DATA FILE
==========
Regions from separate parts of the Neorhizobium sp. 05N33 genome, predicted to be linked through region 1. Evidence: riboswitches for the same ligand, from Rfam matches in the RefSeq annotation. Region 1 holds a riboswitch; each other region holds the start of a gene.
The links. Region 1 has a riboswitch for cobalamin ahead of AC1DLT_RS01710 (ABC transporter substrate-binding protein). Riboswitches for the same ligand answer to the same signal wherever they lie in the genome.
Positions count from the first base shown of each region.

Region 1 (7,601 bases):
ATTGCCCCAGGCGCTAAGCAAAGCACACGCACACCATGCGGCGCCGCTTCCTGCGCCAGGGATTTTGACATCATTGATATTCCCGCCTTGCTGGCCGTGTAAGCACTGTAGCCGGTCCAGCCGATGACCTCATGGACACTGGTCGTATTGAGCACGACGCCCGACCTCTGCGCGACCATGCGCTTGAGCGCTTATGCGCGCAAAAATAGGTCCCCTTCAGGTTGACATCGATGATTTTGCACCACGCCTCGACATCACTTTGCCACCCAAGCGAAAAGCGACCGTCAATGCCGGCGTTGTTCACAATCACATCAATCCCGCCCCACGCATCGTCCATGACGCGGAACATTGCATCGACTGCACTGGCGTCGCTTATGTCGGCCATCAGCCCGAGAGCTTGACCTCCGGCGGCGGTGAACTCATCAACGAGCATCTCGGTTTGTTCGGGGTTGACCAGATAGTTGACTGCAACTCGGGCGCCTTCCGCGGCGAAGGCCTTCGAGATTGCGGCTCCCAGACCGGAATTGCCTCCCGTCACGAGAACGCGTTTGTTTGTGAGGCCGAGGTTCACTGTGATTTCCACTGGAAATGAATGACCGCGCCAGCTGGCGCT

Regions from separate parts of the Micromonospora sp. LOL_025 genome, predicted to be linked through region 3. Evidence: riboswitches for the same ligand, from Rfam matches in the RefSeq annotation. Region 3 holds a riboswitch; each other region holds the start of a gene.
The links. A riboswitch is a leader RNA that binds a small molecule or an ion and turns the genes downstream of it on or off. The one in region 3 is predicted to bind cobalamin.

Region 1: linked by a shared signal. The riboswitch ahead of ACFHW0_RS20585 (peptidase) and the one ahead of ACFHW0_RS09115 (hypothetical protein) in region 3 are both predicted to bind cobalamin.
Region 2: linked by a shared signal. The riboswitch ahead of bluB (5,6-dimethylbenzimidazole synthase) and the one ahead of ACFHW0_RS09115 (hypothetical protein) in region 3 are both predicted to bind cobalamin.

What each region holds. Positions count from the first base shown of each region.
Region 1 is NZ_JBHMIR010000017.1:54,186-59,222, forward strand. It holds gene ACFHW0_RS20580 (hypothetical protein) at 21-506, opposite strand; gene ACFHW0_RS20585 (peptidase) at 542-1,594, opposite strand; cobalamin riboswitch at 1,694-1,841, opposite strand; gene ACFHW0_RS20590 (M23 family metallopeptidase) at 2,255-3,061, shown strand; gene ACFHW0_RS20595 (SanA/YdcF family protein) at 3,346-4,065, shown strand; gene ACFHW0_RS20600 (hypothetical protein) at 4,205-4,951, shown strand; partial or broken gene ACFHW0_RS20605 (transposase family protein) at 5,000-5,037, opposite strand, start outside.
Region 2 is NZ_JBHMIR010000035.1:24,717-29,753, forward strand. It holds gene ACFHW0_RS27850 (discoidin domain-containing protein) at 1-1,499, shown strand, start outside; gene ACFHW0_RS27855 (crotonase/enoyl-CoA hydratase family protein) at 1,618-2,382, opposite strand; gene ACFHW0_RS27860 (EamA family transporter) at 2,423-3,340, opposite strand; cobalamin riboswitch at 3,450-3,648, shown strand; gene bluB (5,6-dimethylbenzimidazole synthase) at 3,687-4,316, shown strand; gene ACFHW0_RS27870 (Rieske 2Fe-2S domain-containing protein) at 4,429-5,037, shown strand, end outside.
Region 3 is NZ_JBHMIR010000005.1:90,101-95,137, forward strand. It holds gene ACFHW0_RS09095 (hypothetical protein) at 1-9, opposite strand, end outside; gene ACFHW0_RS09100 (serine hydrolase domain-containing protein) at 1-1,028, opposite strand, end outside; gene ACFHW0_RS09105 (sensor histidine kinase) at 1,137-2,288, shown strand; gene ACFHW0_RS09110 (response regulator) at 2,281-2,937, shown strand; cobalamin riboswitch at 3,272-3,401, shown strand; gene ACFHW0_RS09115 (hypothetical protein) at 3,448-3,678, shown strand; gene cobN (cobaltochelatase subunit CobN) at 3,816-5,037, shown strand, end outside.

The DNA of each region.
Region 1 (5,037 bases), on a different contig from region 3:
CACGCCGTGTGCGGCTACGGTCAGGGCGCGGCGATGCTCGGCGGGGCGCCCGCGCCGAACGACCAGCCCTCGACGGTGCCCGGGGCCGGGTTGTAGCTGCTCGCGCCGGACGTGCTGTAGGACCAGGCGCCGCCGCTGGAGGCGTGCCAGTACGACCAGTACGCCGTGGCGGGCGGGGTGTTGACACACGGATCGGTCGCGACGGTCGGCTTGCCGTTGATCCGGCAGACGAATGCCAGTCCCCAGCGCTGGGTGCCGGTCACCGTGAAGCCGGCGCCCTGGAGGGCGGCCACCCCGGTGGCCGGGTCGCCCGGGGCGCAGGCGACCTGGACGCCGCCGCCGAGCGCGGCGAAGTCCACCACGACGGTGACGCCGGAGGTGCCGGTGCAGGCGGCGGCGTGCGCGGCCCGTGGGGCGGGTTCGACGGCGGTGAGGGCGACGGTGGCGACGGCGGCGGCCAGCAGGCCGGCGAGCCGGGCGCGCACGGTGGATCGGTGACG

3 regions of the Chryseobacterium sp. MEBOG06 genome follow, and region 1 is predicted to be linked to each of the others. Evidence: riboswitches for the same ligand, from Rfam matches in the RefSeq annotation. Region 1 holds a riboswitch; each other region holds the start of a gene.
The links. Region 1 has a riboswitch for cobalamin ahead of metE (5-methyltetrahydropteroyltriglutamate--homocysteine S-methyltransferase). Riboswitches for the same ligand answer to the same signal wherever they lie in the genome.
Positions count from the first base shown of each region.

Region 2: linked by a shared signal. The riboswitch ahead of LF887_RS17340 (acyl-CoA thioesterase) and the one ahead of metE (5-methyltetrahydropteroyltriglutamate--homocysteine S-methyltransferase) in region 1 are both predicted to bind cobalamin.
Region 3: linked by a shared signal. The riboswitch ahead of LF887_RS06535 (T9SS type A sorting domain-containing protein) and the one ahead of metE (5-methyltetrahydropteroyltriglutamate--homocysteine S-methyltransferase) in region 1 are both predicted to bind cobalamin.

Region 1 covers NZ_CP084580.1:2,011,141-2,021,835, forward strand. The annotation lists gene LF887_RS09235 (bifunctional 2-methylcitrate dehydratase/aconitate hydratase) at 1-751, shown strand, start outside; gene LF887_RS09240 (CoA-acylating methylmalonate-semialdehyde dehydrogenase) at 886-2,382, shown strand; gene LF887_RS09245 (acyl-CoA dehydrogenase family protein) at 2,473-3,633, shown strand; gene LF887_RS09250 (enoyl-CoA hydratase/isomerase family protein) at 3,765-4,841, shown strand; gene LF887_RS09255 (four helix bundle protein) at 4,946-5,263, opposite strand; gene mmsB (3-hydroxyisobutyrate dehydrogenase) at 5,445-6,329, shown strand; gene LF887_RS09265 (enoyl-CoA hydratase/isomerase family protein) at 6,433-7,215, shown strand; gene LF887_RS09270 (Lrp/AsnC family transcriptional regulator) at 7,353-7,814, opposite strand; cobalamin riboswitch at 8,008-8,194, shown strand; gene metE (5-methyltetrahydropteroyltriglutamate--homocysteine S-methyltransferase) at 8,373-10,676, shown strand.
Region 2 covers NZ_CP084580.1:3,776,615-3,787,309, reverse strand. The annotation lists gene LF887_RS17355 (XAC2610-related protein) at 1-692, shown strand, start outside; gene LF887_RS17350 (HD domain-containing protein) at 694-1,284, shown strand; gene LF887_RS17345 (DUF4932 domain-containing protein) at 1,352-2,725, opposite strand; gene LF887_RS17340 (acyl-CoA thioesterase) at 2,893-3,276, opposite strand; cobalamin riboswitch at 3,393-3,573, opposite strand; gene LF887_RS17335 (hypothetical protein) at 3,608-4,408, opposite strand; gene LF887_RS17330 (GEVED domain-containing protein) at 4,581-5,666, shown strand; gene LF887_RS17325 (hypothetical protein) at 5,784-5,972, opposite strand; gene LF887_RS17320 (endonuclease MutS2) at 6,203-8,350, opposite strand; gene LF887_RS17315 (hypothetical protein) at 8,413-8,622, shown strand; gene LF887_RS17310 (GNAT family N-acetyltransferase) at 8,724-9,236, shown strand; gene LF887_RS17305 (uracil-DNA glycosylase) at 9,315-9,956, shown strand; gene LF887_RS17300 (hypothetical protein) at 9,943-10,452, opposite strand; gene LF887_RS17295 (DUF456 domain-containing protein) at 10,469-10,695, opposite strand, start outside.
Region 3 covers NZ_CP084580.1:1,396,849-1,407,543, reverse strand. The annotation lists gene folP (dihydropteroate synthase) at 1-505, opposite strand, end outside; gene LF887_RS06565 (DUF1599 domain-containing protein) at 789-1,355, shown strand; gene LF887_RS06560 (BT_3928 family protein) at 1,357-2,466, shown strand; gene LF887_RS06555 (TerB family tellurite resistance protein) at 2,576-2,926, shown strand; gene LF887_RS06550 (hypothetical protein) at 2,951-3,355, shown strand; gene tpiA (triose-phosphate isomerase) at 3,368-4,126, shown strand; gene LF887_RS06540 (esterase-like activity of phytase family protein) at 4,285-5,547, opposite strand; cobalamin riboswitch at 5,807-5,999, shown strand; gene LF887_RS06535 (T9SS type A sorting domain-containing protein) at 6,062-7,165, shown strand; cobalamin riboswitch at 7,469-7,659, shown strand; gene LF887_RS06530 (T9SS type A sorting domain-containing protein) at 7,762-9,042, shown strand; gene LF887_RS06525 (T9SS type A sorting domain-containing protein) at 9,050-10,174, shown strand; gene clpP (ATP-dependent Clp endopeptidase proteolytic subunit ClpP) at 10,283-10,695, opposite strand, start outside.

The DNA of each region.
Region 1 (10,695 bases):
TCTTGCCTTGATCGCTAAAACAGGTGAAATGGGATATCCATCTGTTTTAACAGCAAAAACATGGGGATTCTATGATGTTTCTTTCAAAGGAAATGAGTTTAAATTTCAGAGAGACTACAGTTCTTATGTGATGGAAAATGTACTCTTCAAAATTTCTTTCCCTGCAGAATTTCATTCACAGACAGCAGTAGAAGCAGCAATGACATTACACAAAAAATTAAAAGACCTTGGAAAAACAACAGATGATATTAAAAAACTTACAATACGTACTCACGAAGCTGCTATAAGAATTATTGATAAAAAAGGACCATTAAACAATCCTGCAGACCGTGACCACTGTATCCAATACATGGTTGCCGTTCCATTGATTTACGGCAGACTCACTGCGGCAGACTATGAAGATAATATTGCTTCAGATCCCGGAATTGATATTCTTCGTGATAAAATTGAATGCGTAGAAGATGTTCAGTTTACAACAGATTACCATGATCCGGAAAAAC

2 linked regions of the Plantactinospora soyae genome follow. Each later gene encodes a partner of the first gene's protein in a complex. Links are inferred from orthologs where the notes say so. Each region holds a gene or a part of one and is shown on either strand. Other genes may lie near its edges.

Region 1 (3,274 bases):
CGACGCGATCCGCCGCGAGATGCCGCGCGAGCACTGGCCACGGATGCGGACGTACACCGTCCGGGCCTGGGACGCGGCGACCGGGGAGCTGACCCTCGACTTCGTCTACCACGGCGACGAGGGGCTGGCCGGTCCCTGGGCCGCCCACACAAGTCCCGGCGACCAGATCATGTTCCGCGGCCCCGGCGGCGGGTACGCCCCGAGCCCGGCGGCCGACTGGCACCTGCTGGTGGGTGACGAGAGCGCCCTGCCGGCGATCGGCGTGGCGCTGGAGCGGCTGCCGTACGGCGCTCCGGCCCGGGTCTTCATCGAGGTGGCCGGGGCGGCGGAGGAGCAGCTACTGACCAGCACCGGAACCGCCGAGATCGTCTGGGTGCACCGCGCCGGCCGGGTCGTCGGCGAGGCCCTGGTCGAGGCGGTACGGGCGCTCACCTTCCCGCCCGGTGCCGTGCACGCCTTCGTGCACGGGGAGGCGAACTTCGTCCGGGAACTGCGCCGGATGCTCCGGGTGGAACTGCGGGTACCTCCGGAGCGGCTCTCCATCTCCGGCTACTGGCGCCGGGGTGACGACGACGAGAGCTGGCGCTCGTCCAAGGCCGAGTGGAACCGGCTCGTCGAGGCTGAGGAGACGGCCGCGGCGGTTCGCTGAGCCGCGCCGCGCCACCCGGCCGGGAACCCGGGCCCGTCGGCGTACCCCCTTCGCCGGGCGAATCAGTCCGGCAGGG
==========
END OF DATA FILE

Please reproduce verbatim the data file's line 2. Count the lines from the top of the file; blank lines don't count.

The links. Region 1 has a riboswitch for cobalamin ahead of AC1DLT_RS01710 (ABC transporter substrate-binding protein). Riboswitches for the same ligand answer to the same signal wherever they lie in the genome.